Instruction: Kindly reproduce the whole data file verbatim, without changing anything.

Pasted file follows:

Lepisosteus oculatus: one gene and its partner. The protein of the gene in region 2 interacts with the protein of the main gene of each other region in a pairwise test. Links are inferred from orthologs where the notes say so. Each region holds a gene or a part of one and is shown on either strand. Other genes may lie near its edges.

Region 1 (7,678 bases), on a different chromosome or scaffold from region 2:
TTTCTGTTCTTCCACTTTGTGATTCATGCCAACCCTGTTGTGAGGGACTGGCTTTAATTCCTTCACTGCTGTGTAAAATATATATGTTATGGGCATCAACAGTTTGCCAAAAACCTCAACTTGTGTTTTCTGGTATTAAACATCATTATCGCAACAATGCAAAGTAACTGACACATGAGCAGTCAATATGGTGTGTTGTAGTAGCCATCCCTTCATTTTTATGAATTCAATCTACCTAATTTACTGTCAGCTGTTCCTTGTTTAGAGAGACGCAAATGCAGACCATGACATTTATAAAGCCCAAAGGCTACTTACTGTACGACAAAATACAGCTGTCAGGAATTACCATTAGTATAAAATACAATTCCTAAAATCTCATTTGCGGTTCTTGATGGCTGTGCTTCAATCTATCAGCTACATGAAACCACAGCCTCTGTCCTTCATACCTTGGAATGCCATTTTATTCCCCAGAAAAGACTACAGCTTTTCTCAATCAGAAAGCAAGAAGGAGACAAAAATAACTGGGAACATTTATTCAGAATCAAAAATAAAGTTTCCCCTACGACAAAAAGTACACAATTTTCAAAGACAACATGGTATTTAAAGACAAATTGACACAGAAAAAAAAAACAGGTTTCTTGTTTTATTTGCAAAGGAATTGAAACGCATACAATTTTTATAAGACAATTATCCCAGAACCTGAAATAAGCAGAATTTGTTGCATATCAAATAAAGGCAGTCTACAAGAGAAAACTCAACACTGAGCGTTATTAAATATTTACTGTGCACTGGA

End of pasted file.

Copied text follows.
Lepisosteus oculatus: one gene and its partner. The protein of the gene in region 2 interacts with the protein of the main gene of each other region in a pairwise test. Links are inferred from orthologs where the notes say so. Each region holds a gene or a part of one and is shown on either strand. Other genes may lie near its edges.

Region 1 (7,678 bases), on a different chromosome or scaffold from region 2:
TTTCTGTTCTTCCACTTTGTGATTCATGCCAACCCTGTTGTGAGGGACTGGCTTTAATTCCTTCACTGCTGTGTAAAATATATATGTTATGGGCATCAACAGTTTGCCAAAAACCTCAACTTGTGTTTTCTGGTATTAAACATCATTATCGCAACAATGCAAAGTAACTGACACATGAGCAGTCAATATGGTGTGTTGTAGTAGCCATCCCTTCATTTTTATGAATTCAATCTACCTAATTTACTGTCAGCTGTTCCTTGTTTAGAGAGACGCAAATGCAGACCATGACATTTATAAAGCCCAAAGGCTACTTACTGTACGACAAAATACAGCTGTCAGGAATTACCATTAGTATAAAATACAATTCCTAAAATCTCATTTGCGGTTCTTGATGGCTGTGCTTCAATCTATCAGCTACATGAAACCACAGCCTCTGTCCTTCATACCTTGGAATGCCATTTTATTCCCCAGAAAAGACTACAGCTTTTCTCAATCAGAAAGCAAGAAGGAGACAAAAATAACTGGGAACATTTATTCAGAATCAAAAATAAAGTTTCCCCTACGACAAAAAGTACACAATTTTCAAAGACAACATGGTATTTAAAGACAAATTGACACAGAAAAAAAAAACAGGTTTCTTGTTTTATTTGCAAAGGAATTGAAACGCATACAATTTTTATAAGACAATTATCCCAGAACCTGAAATAAGCAGAATTTGTTGCATATCAAATAAAGGCAGTCTACAAGAGAAAACTCAACACTGAGCGTTATTAAATATTTACTGTGCACTGGA